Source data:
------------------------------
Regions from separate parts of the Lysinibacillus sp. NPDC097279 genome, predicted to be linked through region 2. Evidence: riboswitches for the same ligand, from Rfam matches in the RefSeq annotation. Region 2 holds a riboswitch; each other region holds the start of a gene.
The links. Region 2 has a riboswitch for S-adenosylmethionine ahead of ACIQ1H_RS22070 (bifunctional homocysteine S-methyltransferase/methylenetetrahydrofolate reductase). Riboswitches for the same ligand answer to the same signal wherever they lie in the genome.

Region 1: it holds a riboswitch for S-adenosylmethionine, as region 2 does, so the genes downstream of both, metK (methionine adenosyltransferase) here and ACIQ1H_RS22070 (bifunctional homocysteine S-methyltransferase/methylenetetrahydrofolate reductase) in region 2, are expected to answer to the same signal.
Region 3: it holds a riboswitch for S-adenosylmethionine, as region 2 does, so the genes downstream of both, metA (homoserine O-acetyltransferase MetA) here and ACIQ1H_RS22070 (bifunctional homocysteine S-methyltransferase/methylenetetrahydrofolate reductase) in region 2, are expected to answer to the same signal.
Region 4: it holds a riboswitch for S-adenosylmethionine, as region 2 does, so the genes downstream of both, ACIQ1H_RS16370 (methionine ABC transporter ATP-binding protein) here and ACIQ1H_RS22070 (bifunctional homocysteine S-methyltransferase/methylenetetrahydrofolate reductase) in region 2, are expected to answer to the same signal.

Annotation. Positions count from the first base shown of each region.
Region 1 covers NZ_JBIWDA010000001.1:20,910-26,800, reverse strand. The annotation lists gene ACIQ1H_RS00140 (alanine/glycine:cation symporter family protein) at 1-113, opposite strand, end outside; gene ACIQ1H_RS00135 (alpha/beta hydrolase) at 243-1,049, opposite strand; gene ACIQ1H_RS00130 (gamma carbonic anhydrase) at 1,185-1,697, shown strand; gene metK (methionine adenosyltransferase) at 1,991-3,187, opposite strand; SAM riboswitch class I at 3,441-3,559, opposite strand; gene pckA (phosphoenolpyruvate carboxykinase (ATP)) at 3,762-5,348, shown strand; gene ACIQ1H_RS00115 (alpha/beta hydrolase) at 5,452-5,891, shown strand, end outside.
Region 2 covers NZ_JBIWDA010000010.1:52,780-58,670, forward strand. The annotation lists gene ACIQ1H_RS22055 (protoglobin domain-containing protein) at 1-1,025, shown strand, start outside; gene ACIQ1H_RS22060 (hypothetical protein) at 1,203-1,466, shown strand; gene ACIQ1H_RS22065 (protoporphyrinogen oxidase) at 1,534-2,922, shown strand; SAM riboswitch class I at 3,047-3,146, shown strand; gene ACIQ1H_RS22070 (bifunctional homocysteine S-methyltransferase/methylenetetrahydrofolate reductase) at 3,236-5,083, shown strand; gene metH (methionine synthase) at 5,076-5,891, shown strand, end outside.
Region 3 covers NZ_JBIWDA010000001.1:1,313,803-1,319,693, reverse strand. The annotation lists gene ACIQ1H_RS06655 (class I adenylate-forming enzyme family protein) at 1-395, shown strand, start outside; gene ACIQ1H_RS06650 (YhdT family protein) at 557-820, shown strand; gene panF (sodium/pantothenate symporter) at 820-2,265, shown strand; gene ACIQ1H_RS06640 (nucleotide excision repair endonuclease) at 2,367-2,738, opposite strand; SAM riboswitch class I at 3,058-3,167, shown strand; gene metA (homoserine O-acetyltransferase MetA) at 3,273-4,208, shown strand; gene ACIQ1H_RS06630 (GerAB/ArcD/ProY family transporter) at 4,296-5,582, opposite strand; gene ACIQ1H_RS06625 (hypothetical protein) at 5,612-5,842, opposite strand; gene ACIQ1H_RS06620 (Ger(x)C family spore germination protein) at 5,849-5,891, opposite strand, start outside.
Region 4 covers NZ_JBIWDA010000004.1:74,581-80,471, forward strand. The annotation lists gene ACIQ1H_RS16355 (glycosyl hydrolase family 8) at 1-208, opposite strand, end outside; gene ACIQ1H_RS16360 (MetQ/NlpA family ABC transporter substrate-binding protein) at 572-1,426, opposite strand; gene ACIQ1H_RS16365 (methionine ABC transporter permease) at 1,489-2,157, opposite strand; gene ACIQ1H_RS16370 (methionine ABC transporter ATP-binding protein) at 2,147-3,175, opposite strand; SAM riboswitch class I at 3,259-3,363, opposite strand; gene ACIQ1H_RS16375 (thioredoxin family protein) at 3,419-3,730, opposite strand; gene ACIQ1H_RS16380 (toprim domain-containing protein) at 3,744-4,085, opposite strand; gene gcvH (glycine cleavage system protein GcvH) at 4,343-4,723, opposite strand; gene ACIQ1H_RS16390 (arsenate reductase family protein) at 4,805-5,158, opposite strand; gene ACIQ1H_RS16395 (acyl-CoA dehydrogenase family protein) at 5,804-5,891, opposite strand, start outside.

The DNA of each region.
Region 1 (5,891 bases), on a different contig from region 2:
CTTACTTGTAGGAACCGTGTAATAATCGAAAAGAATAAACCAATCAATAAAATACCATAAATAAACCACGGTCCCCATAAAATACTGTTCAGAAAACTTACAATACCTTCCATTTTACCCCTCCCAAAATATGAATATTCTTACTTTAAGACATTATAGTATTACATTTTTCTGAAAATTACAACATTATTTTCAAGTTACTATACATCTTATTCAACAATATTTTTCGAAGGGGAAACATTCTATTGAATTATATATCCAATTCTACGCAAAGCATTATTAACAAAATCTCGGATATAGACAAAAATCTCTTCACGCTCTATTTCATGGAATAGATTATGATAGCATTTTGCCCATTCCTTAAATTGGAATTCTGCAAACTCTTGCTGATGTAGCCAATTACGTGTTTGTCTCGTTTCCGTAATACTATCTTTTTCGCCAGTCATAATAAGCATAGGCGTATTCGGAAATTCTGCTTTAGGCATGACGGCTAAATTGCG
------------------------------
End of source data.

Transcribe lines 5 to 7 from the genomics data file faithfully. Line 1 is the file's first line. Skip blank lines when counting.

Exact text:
Region 4: it holds a riboswitch for S-adenosylmethionine, as region 2 does, so the genes downstream of both, ACIQ1H_RS16370 (methionine ABC transporter ATP-binding protein) here and ACIQ1H_RS22070 (bifunctional homocysteine S-methyltransferase/methylenetetrahydrofolate reductase) in region 2, are expected to answer to the same signal.

Annotation. Positions count from the first base shown of each region.
Region 1 covers NZ_JBIWDA010000001.1:20,910-26,800, reverse strand. The annotation lists gene ACIQ1H_RS00140 (alanine/glycine:cation symporter family protein) at 1-113, opposite strand, end outside; gene ACIQ1H_RS00135 (alpha/beta hydrolase) at 243-1,049, opposite strand; gene ACIQ1H_RS00130 (gamma carbonic anhydrase) at 1,185-1,697, shown strand; gene metK (methionine adenosyltransferase) at 1,991-3,187, opposite strand; SAM riboswitch class I at 3,441-3,559, opposite strand; gene pckA (phosphoenolpyruvate carboxykinase (ATP)) at 3,762-5,348, shown strand; gene ACIQ1H_RS00115 (alpha/beta hydrolase) at 5,452-5,891, shown strand, end outside.